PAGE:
When she was a teacher, Allovue founder Jess Gartner found Twitter to be one of her most powerful tools. She used it to connect with other teachers, and, on her best day, it became a critical tool to show students what was happening during the protests in Egypt and other Middle Eastern countries.
But to get access to Twitter in schools, she had to break a few rules.
“I had to do some crazy black-ops stuff to get around those firewalls, but it was the best, to watch that in real-time,” Gartner said.
That’s part of the still-uneasy relationship between teaching and technology that was explored at a Baltimore Innovation Week edition of Quizzical Conversations, a panel discussion presented by NewsUp.
Joe La Bella, a special education teacher at Paul Laurence Dunbar High School, said he sees a way for technology to play a role in the classroom.
There's 400,000 obnoxious paper-pushing processes in school districts that could probably benefit tremendously from a technological update, but instead we have 483 homework trackers in the app store.
“I think technology can help provide that remedial, rote learning work,” he said referring to instruction that involves repetition.
But he said that school policies don’t allow students to have cellphones.
“It’s challenging because students have tools that are supposed to open up all kinds of worlds for them, but they have to keep it in their backpack,” he said.
In the classroom, leaving technology out of the lesson plan puts students at a disadvantage when computer skills are basically required to get a job.
“There is a moment in time to really examine, when the economy is changing so rapidly, what is it that we really need to convey in a public-school education to allow somebody to be productive,” said state Sen. Bill Ferguson (D-Baltimore City), a former teacher who often works on tech and education issues.
When technology is used in education, panelists said there is still work to do to determine what the best use is.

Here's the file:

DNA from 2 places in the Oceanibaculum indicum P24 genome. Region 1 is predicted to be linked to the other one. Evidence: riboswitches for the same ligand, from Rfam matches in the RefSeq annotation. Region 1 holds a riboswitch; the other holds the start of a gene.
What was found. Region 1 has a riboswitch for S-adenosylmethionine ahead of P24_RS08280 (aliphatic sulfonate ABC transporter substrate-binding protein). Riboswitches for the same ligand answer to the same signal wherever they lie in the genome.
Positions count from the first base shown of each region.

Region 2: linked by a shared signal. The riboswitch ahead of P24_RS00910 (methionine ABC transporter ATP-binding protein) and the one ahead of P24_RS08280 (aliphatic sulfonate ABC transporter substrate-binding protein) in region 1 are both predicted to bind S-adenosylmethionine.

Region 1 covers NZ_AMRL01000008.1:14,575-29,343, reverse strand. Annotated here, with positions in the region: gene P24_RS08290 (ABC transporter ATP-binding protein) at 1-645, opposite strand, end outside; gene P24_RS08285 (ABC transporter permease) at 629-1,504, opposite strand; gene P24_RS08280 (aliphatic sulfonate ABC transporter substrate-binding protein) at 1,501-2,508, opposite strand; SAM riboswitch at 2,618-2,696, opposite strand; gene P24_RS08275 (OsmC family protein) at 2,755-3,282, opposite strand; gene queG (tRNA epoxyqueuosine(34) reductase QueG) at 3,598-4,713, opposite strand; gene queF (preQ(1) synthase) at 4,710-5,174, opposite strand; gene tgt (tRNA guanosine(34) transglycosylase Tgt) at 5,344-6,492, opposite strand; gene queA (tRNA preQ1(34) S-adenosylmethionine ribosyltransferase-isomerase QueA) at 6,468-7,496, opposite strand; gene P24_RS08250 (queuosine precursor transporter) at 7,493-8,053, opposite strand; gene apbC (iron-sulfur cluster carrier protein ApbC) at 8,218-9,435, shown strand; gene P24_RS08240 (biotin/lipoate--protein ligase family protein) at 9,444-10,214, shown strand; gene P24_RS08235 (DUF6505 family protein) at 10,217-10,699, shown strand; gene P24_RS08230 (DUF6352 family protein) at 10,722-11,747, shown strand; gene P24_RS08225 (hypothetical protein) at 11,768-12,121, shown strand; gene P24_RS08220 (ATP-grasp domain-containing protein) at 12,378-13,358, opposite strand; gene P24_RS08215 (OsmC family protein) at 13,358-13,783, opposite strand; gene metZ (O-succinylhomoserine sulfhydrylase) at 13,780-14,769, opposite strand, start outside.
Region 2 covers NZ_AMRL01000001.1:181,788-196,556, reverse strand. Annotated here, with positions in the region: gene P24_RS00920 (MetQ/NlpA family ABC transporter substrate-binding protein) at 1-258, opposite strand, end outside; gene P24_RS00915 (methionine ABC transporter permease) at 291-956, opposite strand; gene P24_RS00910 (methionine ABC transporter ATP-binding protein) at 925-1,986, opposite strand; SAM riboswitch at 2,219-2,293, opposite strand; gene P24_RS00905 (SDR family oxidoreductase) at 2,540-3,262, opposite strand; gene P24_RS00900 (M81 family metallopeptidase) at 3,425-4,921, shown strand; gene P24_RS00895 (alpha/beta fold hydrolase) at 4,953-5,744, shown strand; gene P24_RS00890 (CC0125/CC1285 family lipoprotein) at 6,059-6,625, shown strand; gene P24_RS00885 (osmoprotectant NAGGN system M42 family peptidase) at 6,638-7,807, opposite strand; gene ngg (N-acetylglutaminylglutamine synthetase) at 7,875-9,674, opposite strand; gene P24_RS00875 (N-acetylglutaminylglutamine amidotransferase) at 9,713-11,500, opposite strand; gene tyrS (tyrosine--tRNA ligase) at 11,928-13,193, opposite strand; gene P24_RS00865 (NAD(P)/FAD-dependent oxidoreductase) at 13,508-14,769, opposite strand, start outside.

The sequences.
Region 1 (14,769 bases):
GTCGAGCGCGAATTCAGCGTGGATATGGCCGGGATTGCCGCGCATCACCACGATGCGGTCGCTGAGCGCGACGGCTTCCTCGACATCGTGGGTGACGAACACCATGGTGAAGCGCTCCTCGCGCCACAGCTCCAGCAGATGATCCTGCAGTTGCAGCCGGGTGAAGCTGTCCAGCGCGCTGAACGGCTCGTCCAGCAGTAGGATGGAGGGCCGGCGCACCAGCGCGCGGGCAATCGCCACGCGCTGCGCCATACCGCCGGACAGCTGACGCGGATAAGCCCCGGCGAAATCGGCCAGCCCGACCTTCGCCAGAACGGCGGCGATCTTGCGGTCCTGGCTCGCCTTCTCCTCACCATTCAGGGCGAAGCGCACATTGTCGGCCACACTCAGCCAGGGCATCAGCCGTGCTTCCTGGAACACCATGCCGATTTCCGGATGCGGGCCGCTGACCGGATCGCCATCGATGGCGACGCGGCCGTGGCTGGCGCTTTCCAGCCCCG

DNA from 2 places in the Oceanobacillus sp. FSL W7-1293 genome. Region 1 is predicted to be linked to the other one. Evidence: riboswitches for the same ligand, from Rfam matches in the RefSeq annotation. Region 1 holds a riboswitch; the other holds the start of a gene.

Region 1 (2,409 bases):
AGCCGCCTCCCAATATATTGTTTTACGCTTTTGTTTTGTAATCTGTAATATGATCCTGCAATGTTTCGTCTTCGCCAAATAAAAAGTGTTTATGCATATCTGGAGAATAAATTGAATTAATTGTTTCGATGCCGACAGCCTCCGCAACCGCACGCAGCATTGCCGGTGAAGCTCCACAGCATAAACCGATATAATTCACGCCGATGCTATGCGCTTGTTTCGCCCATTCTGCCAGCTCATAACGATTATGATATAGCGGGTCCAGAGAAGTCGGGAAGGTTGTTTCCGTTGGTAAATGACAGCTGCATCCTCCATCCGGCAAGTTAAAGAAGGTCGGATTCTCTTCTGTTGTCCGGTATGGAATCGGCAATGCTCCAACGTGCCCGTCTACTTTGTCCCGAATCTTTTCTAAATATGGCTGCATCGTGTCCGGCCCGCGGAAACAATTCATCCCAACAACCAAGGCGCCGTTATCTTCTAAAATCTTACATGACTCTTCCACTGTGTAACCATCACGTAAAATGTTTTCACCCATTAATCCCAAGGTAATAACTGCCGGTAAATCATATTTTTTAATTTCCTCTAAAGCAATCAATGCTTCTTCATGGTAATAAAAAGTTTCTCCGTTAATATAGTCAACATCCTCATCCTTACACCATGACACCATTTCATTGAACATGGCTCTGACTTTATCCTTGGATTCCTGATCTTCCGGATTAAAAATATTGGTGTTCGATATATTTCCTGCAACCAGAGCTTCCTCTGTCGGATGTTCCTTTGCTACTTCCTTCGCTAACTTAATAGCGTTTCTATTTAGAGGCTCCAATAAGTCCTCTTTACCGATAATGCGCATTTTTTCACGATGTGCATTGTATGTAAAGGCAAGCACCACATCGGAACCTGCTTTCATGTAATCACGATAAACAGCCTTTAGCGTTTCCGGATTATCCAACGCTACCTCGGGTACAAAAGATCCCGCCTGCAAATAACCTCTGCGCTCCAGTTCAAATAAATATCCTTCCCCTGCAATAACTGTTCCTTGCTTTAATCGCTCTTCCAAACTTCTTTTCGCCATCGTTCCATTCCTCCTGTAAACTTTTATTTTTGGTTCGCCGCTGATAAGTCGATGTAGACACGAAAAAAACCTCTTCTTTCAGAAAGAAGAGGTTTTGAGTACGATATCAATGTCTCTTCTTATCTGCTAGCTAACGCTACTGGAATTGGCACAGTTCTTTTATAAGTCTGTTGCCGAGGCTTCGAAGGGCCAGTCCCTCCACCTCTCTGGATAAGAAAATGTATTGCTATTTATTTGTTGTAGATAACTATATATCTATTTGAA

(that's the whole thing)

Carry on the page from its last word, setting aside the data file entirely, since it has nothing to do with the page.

“I think when technology is most valuable, it saves humans time from doing things that humans are bad at, and reallocates time for things humans are good at,” Gartner said.
With Allovue, Gartner makes a tool to help administrators make financial decisions. She said it’s an “esoteric” realm of edtech that resulted in some new jargon: edfintech.
“There’s 400,000 obnoxious paper-pushing processes in school districts that could probably benefit tremendously from a technological update, but instead we have 483 homework trackers in the app store. (It’s probably ten times that),” she said.
In the classroom, edtech is often still used to teach students in the same they have always been taught, Gartner said.
“It comes down to trusting teachers and to trusting kids. They’re going to be out there in the world one way or another,” she said.
The talk of introducing more technology also inevitably brought up questions of funding, but Ferguson said increasing equity could provide resources in lieu of new money, given that Maryland as a whole is already a very rich state.
“I do not believe that Baltimore City will be able to solve its own problems as Baltimore City, because concentrated generational poverty that has been created by policies — either intentional or unintentional — make the needs so great that there will be nearly impossibly to change it at scale,” Ferguson said. “The only real solution is to think more as a region, and to find ways to better socioeconomically integrate schools.”
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